Franck-Condon principle

Franck-Condon principle

The Franck-Condon principle is a rule in spectroscopy and quantum chemistry that explains the intensity of vibronic transitions. Vibronic transitions are the simultaneous changes in electronic and vibrational energy levels of a molecule due to the absorption or emission of a photon of the appropriate energy. The principle states that during an electronic transition, a change from one vibrational energy level to another will be more likely to happen if the two vibrational wave functions overlap more significantly.


The Franck-Condon principle has a well-established semiclassical interpretation based on the original contributions of James Franck [Franck 1927] . Electronic transitions are essentially instantaneous compared with the time scale of nuclear motions, therefore if the molecule is to move to a new vibrational level during the electronic transition, this new vibrational level must be instantaneously compatible with the nuclear positions and momenta of the vibrational level of the molecule in the originating electronic state. In the semiclassical picture of vibrations (oscillations) of a simple harmonic oscillator, the necessary conditions can occur at the turning points, where the momentum is zero.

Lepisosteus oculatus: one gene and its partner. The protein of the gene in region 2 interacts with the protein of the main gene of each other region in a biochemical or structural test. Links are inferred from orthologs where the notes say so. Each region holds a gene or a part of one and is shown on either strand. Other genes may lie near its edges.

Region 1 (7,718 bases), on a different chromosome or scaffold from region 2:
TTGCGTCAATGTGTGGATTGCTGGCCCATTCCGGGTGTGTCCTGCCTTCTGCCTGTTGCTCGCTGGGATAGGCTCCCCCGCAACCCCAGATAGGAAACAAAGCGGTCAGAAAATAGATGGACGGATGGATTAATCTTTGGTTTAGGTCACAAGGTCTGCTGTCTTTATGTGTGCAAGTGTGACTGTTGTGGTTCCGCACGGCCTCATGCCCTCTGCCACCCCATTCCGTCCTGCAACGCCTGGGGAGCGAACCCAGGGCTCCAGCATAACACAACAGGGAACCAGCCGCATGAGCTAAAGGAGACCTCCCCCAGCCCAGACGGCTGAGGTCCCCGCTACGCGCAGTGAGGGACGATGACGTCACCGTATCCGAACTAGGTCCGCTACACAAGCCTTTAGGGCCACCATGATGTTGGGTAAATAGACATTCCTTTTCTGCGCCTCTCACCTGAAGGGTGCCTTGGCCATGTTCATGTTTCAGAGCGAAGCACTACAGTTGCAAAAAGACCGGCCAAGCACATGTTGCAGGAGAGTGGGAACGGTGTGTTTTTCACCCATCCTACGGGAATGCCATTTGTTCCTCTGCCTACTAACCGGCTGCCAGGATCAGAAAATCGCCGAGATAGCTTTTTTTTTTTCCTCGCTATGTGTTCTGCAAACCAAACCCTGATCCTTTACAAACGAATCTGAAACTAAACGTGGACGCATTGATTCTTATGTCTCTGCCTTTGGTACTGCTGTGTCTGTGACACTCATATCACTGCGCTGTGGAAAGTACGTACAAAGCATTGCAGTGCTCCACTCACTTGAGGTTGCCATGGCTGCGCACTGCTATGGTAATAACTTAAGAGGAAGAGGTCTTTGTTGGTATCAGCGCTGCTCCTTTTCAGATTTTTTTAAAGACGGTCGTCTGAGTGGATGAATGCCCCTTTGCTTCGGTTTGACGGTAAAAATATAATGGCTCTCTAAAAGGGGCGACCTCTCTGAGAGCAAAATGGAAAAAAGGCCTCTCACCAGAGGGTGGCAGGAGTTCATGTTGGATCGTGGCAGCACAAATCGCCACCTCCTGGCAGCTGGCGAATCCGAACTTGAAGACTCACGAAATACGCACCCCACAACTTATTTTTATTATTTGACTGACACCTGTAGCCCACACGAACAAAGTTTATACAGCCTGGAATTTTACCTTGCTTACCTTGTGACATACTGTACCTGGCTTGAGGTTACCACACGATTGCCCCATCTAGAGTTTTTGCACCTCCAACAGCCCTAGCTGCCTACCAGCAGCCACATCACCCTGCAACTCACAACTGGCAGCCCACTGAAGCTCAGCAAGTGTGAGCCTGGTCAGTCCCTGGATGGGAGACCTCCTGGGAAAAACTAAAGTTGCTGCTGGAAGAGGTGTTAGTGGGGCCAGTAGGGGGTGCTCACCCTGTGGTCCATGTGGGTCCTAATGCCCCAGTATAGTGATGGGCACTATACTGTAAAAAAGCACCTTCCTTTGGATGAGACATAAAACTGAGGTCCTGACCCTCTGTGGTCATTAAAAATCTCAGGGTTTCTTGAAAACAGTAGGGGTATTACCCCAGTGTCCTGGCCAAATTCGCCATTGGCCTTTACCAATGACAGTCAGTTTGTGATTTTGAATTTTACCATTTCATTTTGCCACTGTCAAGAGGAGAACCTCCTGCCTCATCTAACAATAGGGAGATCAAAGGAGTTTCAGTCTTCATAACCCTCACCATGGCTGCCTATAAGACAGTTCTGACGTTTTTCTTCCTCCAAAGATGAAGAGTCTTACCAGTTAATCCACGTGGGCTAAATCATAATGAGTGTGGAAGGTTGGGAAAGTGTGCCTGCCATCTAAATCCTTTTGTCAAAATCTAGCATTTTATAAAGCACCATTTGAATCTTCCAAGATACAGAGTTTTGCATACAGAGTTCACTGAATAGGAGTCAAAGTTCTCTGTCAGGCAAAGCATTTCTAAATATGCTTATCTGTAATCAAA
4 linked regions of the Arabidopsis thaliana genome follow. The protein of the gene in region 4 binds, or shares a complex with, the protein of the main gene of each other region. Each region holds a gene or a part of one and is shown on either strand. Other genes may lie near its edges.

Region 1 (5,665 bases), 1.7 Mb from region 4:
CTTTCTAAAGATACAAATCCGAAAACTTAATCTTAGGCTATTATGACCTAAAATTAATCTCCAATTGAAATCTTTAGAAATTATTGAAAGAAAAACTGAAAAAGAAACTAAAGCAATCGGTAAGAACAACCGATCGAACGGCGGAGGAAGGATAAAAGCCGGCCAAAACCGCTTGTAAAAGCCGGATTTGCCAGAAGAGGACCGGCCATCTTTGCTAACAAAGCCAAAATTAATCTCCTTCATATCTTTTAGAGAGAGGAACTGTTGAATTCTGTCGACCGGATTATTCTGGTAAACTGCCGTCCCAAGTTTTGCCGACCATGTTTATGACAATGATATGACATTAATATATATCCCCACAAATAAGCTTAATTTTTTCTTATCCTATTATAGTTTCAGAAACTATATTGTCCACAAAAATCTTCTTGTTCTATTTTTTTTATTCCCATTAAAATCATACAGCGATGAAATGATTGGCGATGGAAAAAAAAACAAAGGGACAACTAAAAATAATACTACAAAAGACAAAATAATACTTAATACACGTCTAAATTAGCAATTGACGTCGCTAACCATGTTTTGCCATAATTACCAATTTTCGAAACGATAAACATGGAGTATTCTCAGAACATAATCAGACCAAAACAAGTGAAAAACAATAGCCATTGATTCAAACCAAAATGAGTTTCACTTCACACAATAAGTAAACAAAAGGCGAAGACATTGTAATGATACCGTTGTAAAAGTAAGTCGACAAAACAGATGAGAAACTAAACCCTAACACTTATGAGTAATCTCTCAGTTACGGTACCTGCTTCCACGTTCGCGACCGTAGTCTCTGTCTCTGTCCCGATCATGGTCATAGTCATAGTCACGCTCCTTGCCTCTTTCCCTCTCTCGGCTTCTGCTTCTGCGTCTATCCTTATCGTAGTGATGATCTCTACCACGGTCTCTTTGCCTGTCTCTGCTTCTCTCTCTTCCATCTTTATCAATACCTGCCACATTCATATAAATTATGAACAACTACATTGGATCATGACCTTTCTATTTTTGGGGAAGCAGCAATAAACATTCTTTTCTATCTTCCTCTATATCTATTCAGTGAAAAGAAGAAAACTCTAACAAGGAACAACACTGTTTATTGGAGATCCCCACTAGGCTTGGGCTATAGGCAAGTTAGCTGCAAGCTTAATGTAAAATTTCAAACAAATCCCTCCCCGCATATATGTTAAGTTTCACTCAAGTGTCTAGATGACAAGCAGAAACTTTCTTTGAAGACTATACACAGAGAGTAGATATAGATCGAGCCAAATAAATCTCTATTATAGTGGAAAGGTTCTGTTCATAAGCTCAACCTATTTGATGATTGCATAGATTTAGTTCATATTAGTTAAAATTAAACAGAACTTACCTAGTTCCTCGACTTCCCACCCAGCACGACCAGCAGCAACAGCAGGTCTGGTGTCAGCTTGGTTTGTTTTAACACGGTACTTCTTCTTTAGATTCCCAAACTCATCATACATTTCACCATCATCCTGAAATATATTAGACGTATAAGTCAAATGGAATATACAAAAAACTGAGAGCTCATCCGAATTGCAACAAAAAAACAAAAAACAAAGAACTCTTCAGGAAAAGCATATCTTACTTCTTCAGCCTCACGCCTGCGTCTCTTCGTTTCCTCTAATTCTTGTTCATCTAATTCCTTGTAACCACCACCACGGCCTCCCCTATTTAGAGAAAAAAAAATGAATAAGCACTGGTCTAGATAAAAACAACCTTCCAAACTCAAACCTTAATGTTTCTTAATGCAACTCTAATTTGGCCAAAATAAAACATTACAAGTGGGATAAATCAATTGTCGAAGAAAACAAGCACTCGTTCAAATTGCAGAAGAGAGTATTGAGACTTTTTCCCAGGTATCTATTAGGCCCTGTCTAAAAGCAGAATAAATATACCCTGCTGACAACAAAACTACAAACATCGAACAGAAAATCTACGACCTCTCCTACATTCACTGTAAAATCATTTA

\ 0 end{matrix}

The spin-independent part of the initial integral is here "approximated" as a product of two integrals :intint { psi _v'^ * } { psi _e'^ * } oldsymbol{mu} _e psi _e psi _v d au_e d au_napprox int{ psi _v'^ * } psi _vd au_n int { psi _e'^ * } oldsymbol{mu} _e psi _e d au_e .This factorization would be exact if the integral int { psi _e'^ * } oldsymbol{mu} _e psi _e d au_e over the spatial coordinates of the electrons would not depend on the nuclear coordinates. However, in the Born-Oppenheimer approximation psi_e, and psi'_e, do depend (parametrically) on the nuclear coordinates, so that the integral (a so-called "transition dipole surface") is a function of nuclear coordinates. Since the dependence is usually rather smooth its neglect (i.e., the assumption that the transition dipole surface is independent of nuclear coordinates, called the "Condon approximation") is often allowed.

The first integral after the plus sign is equal to zero because electronic wavefunctions of different states are orthogonal. Remaining is the product of three integrals. The first integral is the vibrational overlap integral, also called the Franck-Condon factor. The remaining two integrals contributing to the probability amplitude determine the electronic spatial and spin selection rules.

The Franck-Condon principle is a statement on allowed vibrational transitions between two "different" electronic states, other quantum mechanical selection rules may lower the probability of a transition or prohibit it altogether. Rotational selection rules have been neglected in the above derivation. Rotational contributions can be observed in the spectra of gases but are strongly suppressed in liquids and solids.